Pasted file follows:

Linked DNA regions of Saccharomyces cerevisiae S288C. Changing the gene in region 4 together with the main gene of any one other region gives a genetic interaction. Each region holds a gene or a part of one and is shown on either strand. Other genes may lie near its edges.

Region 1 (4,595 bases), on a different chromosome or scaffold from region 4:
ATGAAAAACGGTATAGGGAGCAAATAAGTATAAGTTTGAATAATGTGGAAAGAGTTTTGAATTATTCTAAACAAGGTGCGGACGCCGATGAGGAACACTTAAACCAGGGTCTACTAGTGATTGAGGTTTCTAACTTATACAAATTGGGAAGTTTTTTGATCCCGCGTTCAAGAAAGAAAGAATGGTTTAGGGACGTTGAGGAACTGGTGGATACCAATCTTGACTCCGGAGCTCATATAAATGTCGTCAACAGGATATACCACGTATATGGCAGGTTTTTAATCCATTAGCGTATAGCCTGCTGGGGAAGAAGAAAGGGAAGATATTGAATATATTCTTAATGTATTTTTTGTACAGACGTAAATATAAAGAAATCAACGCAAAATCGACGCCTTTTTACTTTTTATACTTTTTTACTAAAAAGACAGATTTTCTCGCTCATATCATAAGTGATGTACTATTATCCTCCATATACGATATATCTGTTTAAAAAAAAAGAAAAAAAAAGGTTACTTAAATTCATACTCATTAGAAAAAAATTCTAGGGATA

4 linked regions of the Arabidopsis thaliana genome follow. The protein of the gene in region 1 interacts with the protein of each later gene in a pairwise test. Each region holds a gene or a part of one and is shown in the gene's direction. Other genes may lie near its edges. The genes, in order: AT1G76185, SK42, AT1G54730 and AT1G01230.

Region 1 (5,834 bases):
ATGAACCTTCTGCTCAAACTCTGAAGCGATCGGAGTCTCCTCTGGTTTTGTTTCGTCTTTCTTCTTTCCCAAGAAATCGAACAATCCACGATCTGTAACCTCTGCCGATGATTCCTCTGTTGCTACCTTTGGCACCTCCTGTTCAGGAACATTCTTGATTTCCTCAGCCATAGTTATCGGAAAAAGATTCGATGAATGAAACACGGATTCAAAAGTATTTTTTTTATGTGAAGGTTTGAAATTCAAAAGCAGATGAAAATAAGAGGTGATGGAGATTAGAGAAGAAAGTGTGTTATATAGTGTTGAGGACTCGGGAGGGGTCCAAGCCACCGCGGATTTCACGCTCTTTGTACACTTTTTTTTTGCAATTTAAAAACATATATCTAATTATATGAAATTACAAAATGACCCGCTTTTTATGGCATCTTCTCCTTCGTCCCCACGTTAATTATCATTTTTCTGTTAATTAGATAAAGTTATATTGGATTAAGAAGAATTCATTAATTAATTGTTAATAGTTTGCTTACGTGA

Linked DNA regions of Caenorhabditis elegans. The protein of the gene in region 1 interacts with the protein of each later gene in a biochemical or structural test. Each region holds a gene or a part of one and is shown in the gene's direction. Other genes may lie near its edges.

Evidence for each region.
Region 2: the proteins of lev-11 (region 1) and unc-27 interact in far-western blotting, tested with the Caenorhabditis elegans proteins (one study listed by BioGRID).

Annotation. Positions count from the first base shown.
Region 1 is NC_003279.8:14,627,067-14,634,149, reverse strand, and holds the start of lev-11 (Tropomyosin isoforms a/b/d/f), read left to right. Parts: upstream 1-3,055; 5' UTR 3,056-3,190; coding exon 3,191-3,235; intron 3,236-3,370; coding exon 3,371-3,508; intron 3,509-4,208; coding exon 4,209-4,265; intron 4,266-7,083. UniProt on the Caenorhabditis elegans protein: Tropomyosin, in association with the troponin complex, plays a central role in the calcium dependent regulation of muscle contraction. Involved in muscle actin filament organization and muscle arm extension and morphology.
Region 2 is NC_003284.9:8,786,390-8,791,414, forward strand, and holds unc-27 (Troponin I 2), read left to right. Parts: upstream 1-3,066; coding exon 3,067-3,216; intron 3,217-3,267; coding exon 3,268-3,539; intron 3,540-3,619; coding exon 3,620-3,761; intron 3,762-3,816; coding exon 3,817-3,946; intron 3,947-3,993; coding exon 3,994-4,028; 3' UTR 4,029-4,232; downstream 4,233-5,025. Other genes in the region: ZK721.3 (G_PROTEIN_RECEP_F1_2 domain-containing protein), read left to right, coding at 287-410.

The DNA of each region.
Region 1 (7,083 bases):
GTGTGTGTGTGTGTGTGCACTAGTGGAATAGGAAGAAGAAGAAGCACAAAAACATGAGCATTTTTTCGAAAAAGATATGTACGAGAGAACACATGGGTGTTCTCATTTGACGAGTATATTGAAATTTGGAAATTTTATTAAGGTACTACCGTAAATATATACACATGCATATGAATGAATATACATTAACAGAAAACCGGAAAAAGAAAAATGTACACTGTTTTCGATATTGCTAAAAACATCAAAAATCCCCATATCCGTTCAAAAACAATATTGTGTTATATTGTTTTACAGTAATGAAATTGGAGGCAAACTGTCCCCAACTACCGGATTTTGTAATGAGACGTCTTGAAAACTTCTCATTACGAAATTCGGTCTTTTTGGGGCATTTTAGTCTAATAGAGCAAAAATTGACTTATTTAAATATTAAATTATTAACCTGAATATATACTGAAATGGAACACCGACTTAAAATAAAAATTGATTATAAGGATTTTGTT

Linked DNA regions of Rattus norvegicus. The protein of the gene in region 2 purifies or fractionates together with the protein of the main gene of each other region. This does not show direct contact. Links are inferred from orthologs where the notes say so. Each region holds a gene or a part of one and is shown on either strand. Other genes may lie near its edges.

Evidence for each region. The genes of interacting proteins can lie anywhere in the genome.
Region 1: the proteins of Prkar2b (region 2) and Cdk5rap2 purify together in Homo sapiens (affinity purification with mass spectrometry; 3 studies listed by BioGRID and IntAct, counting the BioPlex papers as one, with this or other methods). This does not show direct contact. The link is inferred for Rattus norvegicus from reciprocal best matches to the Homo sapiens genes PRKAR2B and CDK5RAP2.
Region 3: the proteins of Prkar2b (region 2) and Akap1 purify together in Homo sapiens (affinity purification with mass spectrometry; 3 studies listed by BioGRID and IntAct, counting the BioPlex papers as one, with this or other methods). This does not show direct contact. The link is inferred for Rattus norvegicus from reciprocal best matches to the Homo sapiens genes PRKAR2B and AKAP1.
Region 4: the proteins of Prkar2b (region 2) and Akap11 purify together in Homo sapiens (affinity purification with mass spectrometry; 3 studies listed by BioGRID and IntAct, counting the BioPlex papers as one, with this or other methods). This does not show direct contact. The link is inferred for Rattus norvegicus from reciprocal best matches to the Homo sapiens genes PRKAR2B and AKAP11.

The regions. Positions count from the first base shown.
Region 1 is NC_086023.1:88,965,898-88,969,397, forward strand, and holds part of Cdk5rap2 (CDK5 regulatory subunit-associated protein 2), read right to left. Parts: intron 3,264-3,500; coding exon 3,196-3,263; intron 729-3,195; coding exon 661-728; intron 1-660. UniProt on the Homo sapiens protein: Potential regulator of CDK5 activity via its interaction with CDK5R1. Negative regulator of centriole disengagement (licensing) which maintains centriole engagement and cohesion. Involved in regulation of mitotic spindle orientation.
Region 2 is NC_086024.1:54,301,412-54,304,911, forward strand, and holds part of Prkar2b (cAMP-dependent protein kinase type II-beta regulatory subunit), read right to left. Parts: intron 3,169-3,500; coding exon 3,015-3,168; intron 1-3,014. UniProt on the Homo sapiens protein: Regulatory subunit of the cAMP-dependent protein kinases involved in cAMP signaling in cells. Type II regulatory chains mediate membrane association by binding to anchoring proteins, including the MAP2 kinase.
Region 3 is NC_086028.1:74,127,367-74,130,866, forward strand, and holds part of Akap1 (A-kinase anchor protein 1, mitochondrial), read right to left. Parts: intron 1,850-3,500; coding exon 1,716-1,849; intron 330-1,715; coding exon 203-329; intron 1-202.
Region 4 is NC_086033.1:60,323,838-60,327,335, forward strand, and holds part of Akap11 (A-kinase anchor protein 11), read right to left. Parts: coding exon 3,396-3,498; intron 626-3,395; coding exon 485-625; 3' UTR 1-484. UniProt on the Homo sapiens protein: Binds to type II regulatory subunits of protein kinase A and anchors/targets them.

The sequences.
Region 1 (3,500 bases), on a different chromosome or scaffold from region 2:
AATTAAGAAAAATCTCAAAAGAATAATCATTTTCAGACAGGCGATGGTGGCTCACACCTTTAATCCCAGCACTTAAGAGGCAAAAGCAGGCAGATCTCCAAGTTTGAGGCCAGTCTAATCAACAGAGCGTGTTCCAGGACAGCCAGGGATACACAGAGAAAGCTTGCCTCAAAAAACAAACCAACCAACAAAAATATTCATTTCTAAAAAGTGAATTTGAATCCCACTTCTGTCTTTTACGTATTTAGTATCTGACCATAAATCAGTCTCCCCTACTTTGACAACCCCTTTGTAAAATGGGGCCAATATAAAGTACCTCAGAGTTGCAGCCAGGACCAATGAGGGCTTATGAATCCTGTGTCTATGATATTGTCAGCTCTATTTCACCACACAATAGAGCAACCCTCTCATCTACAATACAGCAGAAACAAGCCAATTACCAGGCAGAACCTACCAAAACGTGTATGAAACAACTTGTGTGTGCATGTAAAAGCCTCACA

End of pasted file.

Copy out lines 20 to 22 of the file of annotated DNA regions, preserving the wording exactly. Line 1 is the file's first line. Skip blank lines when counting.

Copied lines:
Region 4: the proteins of Prkar2b (region 2) and Akap11 purify together in Homo sapiens (affinity purification with mass spectrometry; 3 studies listed by BioGRID and IntAct, counting the BioPlex papers as one, with this or other methods). This does not show direct contact. The link is inferred for Rattus norvegicus from reciprocal best matches to the Homo sapiens genes PRKAR2B and AKAP11.

The regions. Positions count from the first base shown.
Region 1 is NC_086023.1:88,965,898-88,969,397, forward strand, and holds part of Cdk5rap2 (CDK5 regulatory subunit-associated protein 2), read right to left. Parts: intron 3,264-3,500; coding exon 3,196-3,263; intron 729-3,195; coding exon 661-728; intron 1-660. UniProt on the Homo sapiens protein: Potential regulator of CDK5 activity via its interaction with CDK5R1. Negative regulator of centriole disengagement (licensing) which maintains centriole engagement and cohesion. Involved in regulation of mitotic spindle orientation.